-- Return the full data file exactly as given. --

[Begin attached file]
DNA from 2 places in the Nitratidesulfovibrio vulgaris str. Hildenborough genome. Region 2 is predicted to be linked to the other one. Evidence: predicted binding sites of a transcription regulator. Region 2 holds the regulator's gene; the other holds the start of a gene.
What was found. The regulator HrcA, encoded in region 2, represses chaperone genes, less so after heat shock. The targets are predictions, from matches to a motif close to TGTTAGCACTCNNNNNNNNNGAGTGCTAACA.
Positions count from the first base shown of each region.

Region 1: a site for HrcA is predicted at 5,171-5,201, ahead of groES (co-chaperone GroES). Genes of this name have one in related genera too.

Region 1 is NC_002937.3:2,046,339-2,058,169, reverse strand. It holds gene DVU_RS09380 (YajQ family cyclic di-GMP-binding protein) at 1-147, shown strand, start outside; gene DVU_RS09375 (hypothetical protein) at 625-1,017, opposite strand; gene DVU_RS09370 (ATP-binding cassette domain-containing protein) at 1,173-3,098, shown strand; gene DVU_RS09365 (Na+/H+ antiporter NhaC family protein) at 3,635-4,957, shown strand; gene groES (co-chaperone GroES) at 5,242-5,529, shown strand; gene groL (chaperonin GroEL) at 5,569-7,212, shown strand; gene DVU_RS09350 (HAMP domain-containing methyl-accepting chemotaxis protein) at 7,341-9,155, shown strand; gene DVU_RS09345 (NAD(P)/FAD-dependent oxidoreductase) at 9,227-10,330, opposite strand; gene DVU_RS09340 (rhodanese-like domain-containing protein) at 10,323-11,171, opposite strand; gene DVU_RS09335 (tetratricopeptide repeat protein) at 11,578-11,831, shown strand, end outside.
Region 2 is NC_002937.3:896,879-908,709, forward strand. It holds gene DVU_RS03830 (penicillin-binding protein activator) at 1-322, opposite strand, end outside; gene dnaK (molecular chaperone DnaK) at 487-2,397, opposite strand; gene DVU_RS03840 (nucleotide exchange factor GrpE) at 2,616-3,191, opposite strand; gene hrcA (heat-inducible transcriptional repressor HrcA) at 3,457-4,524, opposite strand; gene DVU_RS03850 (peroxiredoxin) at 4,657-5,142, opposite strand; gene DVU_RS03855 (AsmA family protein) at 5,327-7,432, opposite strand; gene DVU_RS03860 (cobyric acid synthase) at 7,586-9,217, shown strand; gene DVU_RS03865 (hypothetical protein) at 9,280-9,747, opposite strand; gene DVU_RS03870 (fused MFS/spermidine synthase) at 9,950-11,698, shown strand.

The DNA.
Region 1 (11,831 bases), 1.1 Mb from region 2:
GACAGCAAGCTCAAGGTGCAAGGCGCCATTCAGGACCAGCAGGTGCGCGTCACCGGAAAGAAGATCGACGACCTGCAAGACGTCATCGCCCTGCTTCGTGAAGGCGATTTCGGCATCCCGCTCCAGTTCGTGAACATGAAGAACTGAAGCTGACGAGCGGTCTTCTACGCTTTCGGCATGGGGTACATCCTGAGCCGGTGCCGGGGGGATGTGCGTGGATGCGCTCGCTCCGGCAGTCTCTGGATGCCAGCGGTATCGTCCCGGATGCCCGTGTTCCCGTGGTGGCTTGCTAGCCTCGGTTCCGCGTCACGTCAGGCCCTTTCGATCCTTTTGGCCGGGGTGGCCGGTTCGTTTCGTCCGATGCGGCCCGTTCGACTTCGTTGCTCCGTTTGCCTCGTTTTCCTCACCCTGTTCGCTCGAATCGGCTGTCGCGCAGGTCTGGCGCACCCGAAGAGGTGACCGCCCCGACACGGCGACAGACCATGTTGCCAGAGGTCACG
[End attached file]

DNA from 2 places in the Nitratidesulfovibrio vulgaris str. Hildenborough genome. Region 2 is predicted to be linked to the other one. Evidence: predicted binding sites of a transcription regulator. Region 2 holds the regulator's gene; the other holds the start of a gene.
What was found. The regulator HrcA, encoded in region 2, represses chaperone genes, less so after heat shock. The targets are predictions, from matches to a motif close to TGTTAGCACTCNNNNNNNNNGAGTGCTAACA.
Positions count from the first base shown of each region.

Region 1: a site for HrcA is predicted at 5,171-5,201, ahead of groES (co-chaperone GroES). Genes of this name have one in related genera too.

Region 1 is NC_002937.3:2,046,339-2,058,169, reverse strand. It holds gene DVU_RS09380 (YajQ family cyclic di-GMP-binding protein) at 1-147, shown strand, start outside; gene DVU_RS09375 (hypothetical protein) at 625-1,017, opposite strand; gene DVU_RS09370 (ATP-binding cassette domain-containing protein) at 1,173-3,098, shown strand; gene DVU_RS09365 (Na+/H+ antiporter NhaC family protein) at 3,635-4,957, shown strand; gene groES (co-chaperone GroES) at 5,242-5,529, shown strand; gene groL (chaperonin GroEL) at 5,569-7,212, shown strand; gene DVU_RS09350 (HAMP domain-containing methyl-accepting chemotaxis protein) at 7,341-9,155, shown strand; gene DVU_RS09345 (NAD(P)/FAD-dependent oxidoreductase) at 9,227-10,330, opposite strand; gene DVU_RS09340 (rhodanese-like domain-containing protein) at 10,323-11,171, opposite strand; gene DVU_RS09335 (tetratricopeptide repeat protein) at 11,578-11,831, shown strand, end outside.
Region 2 is NC_002937.3:896,879-908,709, forward strand. It holds gene DVU_RS03830 (penicillin-binding protein activator) at 1-322, opposite strand, end outside; gene dnaK (molecular chaperone DnaK) at 487-2,397, opposite strand; gene DVU_RS03840 (nucleotide exchange factor GrpE) at 2,616-3,191, opposite strand; gene hrcA (heat-inducible transcriptional repressor HrcA) at 3,457-4,524, opposite strand; gene DVU_RS03850 (peroxiredoxin) at 4,657-5,142, opposite strand; gene DVU_RS03855 (AsmA family protein) at 5,327-7,432, opposite strand; gene DVU_RS03860 (cobyric acid synthase) at 7,586-9,217, shown strand; gene DVU_RS03865 (hypothetical protein) at 9,280-9,747, opposite strand; gene DVU_RS03870 (fused MFS/spermidine synthase) at 9,950-11,698, shown strand.

The DNA.
Region 1 (11,831 bases), 1.1 Mb from region 2:
GACAGCAAGCTCAAGGTGCAAGGCGCCATTCAGGACCAGCAGGTGCGCGTCACCGGAAAGAAGATCGACGACCTGCAAGACGTCATCGCCCTGCTTCGTGAAGGCGATTTCGGCATCCCGCTCCAGTTCGTGAACATGAAGAACTGAAGCTGACGAGCGGTCTTCTACGCTTTCGGCATGGGGTACATCCTGAGCCGGTGCCGGGGGGATGTGCGTGGATGCGCTCGCTCCGGCAGTCTCTGGATGCCAGCGGTATCGTCCCGGATGCCCGTGTTCCCGTGGTGGCTTGCTAGCCTCGGTTCCGCGTCACGTCAGGCCCTTTCGATCCTTTTGGCCGGGGTGGCCGGTTCGTTTCGTCCGATGCGGCCCGTTCGACTTCGTTGCTCCGTTTGCCTCGTTTTCCTCACCCTGTTCGCTCGAATCGGCTGTCGCGCAGGTCTGGCGCACCCGAAGAGGTGACCGCCCCGACACGGCGACAGACCATGTTGCCAGAGGTCACG